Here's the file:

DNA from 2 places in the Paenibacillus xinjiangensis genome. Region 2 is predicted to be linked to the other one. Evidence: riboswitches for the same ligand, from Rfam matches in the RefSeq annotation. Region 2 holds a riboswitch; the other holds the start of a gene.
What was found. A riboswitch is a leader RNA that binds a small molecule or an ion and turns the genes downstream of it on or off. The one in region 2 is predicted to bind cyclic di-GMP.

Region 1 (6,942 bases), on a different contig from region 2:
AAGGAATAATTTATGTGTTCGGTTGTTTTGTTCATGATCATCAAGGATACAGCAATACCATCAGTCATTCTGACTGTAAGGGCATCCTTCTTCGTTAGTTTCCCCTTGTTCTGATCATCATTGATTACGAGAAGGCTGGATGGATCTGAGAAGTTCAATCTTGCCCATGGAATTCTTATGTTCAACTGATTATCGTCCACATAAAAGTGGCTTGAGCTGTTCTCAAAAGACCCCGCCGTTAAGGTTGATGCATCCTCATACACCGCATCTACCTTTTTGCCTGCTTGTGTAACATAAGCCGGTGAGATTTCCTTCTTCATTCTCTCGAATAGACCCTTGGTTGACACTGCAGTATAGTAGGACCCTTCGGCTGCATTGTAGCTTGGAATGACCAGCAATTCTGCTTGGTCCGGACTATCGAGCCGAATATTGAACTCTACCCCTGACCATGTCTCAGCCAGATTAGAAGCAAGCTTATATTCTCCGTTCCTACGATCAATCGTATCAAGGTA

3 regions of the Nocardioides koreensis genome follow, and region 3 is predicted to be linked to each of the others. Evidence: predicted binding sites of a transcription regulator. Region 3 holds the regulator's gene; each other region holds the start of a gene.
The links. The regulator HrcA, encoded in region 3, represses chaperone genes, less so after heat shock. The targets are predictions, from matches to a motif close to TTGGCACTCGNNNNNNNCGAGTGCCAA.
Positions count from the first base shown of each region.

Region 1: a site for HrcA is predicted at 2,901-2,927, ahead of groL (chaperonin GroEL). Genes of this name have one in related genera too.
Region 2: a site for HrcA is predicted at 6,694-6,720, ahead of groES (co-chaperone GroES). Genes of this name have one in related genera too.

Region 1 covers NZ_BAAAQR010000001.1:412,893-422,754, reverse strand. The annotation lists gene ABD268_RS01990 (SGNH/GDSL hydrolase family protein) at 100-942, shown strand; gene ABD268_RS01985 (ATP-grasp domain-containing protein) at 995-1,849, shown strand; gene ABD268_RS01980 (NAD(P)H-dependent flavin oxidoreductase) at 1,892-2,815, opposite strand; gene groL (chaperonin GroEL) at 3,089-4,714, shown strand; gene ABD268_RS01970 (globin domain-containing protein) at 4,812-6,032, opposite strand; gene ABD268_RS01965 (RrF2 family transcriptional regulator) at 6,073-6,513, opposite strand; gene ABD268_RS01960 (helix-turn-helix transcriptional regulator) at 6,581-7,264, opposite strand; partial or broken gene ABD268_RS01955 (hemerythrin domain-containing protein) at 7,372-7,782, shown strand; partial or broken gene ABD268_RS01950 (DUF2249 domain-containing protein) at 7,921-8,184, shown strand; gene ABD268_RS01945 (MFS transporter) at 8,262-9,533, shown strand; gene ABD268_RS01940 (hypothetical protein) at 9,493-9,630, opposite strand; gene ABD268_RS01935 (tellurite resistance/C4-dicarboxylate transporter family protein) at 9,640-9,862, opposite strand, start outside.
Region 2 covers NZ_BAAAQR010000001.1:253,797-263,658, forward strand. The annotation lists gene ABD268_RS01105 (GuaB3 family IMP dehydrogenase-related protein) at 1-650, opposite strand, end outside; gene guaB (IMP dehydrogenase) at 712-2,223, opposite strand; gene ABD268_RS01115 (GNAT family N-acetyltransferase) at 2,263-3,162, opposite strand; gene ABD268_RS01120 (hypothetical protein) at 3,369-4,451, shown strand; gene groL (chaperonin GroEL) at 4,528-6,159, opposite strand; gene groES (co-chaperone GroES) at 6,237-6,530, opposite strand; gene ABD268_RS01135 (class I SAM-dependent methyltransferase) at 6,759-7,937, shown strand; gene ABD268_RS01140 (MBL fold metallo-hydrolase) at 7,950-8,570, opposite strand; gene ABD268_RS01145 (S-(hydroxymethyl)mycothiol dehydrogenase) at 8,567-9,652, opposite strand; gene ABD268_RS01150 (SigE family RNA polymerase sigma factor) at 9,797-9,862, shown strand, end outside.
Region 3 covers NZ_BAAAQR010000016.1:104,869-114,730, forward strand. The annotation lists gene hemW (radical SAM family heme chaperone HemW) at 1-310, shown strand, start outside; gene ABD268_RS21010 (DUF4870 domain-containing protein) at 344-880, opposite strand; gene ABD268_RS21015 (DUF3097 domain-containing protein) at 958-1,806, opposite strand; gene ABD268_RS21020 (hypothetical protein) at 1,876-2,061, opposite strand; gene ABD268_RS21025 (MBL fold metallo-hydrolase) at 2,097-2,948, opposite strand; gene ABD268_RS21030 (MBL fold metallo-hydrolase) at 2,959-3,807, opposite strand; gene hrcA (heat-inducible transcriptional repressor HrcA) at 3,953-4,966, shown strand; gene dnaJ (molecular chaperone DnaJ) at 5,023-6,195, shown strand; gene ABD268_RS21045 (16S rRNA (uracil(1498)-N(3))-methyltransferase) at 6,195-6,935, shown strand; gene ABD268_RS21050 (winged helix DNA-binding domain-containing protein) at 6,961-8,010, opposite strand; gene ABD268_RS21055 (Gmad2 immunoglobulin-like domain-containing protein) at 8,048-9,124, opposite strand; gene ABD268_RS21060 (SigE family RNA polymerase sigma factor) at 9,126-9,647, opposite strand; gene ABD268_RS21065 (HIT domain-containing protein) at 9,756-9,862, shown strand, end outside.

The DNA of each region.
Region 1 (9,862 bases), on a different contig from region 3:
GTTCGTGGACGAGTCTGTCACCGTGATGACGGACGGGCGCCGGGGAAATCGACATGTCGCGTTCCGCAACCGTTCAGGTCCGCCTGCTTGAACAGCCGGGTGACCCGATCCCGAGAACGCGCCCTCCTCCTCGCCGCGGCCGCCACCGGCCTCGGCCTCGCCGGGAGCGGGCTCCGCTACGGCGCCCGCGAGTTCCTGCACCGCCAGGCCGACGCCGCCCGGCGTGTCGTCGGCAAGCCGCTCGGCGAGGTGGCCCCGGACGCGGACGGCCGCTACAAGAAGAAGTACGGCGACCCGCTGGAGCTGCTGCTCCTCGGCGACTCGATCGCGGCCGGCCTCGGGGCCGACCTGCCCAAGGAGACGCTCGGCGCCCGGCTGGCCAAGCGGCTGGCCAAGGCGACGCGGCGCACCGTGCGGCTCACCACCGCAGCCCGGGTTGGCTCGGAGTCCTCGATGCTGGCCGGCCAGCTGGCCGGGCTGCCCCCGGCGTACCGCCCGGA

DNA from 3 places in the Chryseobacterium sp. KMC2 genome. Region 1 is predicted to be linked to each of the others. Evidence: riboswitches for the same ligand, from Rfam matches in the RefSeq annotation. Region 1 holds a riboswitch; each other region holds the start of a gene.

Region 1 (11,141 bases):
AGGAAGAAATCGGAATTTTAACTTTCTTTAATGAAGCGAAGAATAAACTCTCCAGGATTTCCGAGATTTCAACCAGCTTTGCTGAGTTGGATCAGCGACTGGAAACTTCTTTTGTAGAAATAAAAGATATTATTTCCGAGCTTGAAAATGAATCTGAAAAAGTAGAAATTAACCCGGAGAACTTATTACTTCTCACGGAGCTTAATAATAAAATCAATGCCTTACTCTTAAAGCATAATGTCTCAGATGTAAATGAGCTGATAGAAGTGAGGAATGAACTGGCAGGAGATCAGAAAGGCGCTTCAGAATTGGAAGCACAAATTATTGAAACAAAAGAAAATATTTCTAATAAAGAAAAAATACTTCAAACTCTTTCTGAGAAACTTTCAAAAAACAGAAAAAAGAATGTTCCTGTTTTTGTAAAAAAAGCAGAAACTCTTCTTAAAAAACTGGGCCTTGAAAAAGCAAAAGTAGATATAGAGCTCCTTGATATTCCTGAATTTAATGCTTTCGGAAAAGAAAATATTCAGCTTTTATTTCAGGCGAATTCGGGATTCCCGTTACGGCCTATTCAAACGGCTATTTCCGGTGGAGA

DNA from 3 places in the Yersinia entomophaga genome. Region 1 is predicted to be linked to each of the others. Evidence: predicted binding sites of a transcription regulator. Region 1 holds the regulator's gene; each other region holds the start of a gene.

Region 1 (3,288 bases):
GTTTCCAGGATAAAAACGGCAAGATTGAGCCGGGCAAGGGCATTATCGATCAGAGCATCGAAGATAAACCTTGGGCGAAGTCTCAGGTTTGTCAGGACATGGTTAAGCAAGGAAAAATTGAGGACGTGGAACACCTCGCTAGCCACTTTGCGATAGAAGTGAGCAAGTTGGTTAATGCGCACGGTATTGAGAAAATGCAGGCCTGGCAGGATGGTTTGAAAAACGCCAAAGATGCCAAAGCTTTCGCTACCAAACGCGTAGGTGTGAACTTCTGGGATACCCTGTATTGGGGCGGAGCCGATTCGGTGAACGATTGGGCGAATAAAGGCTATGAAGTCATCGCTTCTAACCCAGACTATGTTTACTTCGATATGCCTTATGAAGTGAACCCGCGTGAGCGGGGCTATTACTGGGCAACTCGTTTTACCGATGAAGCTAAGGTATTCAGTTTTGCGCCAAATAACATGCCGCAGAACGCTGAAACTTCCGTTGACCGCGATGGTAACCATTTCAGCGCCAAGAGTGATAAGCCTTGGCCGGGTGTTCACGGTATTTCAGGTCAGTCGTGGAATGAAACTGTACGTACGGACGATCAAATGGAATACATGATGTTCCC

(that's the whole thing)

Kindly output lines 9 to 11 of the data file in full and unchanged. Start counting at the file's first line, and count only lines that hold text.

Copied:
Region 2: a site for HrcA is predicted at 6,694-6,720, ahead of groES (co-chaperone GroES). Genes of this name have one in related genera too.

Region 1 covers NZ_BAAAQR010000001.1:412,893-422,754, reverse strand. The annotation lists gene ABD268_RS01990 (SGNH/GDSL hydrolase family protein) at 100-942, shown strand; gene ABD268_RS01985 (ATP-grasp domain-containing protein) at 995-1,849, shown strand; gene ABD268_RS01980 (NAD(P)H-dependent flavin oxidoreductase) at 1,892-2,815, opposite strand; gene groL (chaperonin GroEL) at 3,089-4,714, shown strand; gene ABD268_RS01970 (globin domain-containing protein) at 4,812-6,032, opposite strand; gene ABD268_RS01965 (RrF2 family transcriptional regulator) at 6,073-6,513, opposite strand; gene ABD268_RS01960 (helix-turn-helix transcriptional regulator) at 6,581-7,264, opposite strand; partial or broken gene ABD268_RS01955 (hemerythrin domain-containing protein) at 7,372-7,782, shown strand; partial or broken gene ABD268_RS01950 (DUF2249 domain-containing protein) at 7,921-8,184, shown strand; gene ABD268_RS01945 (MFS transporter) at 8,262-9,533, shown strand; gene ABD268_RS01940 (hypothetical protein) at 9,493-9,630, opposite strand; gene ABD268_RS01935 (tellurite resistance/C4-dicarboxylate transporter family protein) at 9,640-9,862, opposite strand, start outside.
Region 2 covers NZ_BAAAQR010000001.1:253,797-263,658, forward strand. The annotation lists gene ABD268_RS01105 (GuaB3 family IMP dehydrogenase-related protein) at 1-650, opposite strand, end outside; gene guaB (IMP dehydrogenase) at 712-2,223, opposite strand; gene ABD268_RS01115 (GNAT family N-acetyltransferase) at 2,263-3,162, opposite strand; gene ABD268_RS01120 (hypothetical protein) at 3,369-4,451, shown strand; gene groL (chaperonin GroEL) at 4,528-6,159, opposite strand; gene groES (co-chaperone GroES) at 6,237-6,530, opposite strand; gene ABD268_RS01135 (class I SAM-dependent methyltransferase) at 6,759-7,937, shown strand; gene ABD268_RS01140 (MBL fold metallo-hydrolase) at 7,950-8,570, opposite strand; gene ABD268_RS01145 (S-(hydroxymethyl)mycothiol dehydrogenase) at 8,567-9,652, opposite strand; gene ABD268_RS01150 (SigE family RNA polymerase sigma factor) at 9,797-9,862, shown strand, end outside.